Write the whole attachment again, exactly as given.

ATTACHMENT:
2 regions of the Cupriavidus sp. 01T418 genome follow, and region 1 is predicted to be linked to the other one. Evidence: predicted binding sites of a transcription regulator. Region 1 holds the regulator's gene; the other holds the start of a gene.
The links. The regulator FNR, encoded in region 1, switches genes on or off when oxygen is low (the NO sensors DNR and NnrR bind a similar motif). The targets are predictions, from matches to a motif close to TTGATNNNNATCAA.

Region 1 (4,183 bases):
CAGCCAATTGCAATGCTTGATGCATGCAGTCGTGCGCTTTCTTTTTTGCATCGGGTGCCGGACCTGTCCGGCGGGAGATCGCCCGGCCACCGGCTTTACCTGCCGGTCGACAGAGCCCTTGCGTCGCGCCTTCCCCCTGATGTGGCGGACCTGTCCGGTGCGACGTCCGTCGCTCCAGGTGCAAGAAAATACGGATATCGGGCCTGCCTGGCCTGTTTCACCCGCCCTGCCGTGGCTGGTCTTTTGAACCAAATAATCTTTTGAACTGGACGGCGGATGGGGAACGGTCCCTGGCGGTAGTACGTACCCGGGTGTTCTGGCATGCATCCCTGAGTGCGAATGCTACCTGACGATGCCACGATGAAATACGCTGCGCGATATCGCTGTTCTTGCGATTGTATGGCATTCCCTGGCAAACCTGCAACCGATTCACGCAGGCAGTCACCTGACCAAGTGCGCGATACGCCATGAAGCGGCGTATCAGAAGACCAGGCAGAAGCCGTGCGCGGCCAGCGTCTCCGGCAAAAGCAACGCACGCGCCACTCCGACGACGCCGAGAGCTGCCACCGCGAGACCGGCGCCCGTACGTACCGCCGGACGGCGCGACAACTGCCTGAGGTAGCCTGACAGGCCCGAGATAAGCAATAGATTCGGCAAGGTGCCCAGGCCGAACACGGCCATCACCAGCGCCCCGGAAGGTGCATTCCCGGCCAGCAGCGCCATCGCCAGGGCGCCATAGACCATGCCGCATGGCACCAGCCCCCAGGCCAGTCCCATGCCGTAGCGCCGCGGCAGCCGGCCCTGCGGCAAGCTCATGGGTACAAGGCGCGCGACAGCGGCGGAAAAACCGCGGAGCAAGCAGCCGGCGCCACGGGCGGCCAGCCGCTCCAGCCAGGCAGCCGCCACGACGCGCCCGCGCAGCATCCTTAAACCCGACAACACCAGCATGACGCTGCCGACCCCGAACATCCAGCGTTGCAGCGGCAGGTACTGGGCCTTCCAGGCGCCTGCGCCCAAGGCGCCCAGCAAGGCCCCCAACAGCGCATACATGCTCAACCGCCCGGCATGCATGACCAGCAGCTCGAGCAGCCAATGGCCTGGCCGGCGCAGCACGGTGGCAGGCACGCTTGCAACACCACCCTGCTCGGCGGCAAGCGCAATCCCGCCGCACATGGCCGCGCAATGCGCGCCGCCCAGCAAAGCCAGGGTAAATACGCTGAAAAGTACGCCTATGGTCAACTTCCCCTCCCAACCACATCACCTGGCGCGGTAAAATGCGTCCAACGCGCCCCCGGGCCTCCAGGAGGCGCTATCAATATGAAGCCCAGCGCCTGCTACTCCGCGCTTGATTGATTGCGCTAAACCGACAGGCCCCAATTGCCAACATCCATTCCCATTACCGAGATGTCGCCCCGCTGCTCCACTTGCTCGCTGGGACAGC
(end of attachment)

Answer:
2 regions of the Cupriavidus sp. 01T418 genome follow, and region 1 is predicted to be linked to the other one. Evidence: predicted binding sites of a transcription regulator. Region 1 holds the regulator's gene; the other holds the start of a gene.
The links. The regulator FNR, encoded in region 1, switches genes on or off when oxygen is low (the NO sensors DNR and NnrR bind a similar motif). The targets are predictions, from matches to a motif close to TTGATNNNNATCAA.

Region 1 (4,183 bases):
CAGCCAATTGCAATGCTTGATGCATGCAGTCGTGCGCTTTCTTTTTTGCATCGGGTGCCGGACCTGTCCGGCGGGAGATCGCCCGGCCACCGGCTTTACCTGCCGGTCGACAGAGCCCTTGCGTCGCGCCTTCCCCCTGATGTGGCGGACCTGTCCGGTGCGACGTCCGTCGCTCCAGGTGCAAGAAAATACGGATATCGGGCCTGCCTGGCCTGTTTCACCCGCCCTGCCGTGGCTGGTCTTTTGAACCAAATAATCTTTTGAACTGGACGGCGGATGGGGAACGGTCCCTGGCGGTAGTACGTACCCGGGTGTTCTGGCATGCATCCCTGAGTGCGAATGCTACCTGACGATGCCACGATGAAATACGCTGCGCGATATCGCTGTTCTTGCGATTGTATGGCATTCCCTGGCAAACCTGCAACCGATTCACGCAGGCAGTCACCTGACCAAGTGCGCGATACGCCATGAAGCGGCGTATCAGAAGACCAGGCAGAAGCCGTGCGCGGCCAGCGTCTCCGGCAAAAGCAACGCACGCGCCACTCCGACGACGCCGAGAGCTGCCACCGCGAGACCGGCGCCCGTACGTACCGCCGGACGGCGCGACAACTGCCTGAGGTAGCCTGACAGGCCCGAGATAAGCAATAGATTCGGCAAGGTGCCCAGGCCGAACACGGCCATCACCAGCGCCCCGGAAGGTGCATTCCCGGCCAGCAGCGCCATCGCCAGGGCGCCATAGACCATGCCGCATGGCACCAGCCCCCAGGCCAGTCCCATGCCGTAGCGCCGCGGCAGCCGGCCCTGCGGCAAGCTCATGGGTACAAGGCGCGCGACAGCGGCGGAAAAACCGCGGAGCAAGCAGCCGGCGCCACGGGCGGCCAGCCGCTCCAGCCAGGCAGCCGCCACGACGCGCCCGCGCAGCATCCTTAAACCCGACAACACCAGCATGACGCTGCCGACCCCGAACATCCAGCGTTGCAGCGGCAGGTACTGGGCCTTCCAGGCGCCTGCGCCCAAGGCGCCCAGCAAGGCCCCCAACAGCGCATACATGCTCAACCGCCCGGCATGCATGACCAGCAGCTCGAGCAGCCAATGGCCTGGCCGGCGCAGCACGGTGGCAGGCACGCTTGCAACACCACCCTGCTCGGCGGCAAGCGCAATCCCGCCGCACATGGCCGCGCAATGCGCGCCGCCCAGCAAAGCCAGGGTAAATACGCTGAAAAGTACGCCTATGGTCAACTTCCCCTCCCAACCACATCACCTGGCGCGGTAAAATGCGTCCAACGCGCCCCCGGGCCTCCAGGAGGCGCTATCAATATGAAGCCCAGCGCCTGCTACTCCGCGCTTGATTGATTGCGCTAAACCGACAGGCCCCAATTGCCAACATCCATTCCCATTACCGAGATGTCGCCCCGCTGCTCCACTTGCTCGCTGGGACAGC